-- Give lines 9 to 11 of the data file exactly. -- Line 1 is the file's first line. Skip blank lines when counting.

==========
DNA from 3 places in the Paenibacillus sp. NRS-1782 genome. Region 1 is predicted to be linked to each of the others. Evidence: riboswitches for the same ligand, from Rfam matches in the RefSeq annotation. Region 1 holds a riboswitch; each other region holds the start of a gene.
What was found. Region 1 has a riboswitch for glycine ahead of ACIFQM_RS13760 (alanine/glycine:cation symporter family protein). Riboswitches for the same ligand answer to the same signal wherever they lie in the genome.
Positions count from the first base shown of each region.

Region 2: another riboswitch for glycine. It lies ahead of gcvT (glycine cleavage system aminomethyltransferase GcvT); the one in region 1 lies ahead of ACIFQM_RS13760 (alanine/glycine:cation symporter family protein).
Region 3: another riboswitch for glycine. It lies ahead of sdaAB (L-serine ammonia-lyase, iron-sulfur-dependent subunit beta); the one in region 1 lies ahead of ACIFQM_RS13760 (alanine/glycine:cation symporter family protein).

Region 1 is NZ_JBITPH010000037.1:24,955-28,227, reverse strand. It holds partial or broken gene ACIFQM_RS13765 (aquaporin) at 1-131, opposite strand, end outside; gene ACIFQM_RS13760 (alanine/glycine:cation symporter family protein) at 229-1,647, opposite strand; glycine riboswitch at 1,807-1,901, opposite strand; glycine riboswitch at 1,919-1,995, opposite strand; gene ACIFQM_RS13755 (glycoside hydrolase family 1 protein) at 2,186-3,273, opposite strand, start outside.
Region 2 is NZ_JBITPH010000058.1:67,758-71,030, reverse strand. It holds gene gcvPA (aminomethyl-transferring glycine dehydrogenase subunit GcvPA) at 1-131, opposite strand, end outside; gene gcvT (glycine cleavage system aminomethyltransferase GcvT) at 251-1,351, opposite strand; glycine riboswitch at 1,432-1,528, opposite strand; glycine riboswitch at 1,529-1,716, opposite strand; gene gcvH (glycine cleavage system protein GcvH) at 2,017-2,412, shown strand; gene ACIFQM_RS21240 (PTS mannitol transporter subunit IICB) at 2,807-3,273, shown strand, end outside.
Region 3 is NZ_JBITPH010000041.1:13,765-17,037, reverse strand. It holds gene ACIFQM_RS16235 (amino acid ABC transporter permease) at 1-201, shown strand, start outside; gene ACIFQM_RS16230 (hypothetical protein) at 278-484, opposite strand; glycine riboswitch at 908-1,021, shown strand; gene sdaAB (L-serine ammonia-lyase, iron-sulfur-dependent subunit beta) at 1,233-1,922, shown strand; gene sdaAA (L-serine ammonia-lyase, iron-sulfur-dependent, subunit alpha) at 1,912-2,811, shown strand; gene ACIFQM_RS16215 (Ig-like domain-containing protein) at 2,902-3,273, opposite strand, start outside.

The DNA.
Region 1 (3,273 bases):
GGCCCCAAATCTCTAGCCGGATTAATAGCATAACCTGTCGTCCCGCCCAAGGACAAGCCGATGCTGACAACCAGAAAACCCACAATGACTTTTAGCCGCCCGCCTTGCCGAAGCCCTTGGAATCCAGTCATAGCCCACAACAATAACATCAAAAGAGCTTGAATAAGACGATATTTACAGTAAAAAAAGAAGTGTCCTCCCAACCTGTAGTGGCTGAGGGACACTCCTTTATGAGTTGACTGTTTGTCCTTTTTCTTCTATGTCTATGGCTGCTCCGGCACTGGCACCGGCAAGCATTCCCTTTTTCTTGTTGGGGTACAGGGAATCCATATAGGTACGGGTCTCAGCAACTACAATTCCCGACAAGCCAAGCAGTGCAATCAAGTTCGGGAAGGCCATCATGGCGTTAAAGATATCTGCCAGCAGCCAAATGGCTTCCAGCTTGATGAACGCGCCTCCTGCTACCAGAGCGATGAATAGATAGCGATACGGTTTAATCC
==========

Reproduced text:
The DNA.
Region 1 (3,273 bases):
GGCCCCAAATCTCTAGCCGGATTAATAGCATAACCTGTCGTCCCGCCCAAGGACAAGCCGATGCTGACAACCAGAAAACCCACAATGACTTTTAGCCGCCCGCCTTGCCGAAGCCCTTGGAATCCAGTCATAGCCCACAACAATAACATCAAAAGAGCTTGAATAAGACGATATTTACAGTAAAAAAAGAAGTGTCCTCCCAACCTGTAGTGGCTGAGGGACACTCCTTTATGAGTTGACTGTTTGTCCTTTTTCTTCTATGTCTATGGCTGCTCCGGCACTGGCACCGGCAAGCATTCCCTTTTTCTTGTTGGGGTACAGGGAATCCATATAGGTACGGGTCTCAGCAACTACAATTCCCGACAAGCCAAGCAGTGCAATCAAGTTCGGGAAGGCCATCATGGCGTTAAAGATATCTGCCAGCAGCCAAATGGCTTCCAGCTTGATGAACGCGCCTCCTGCTACCAGAGCGATGAATAGATAGCGATACGGTTTAATCC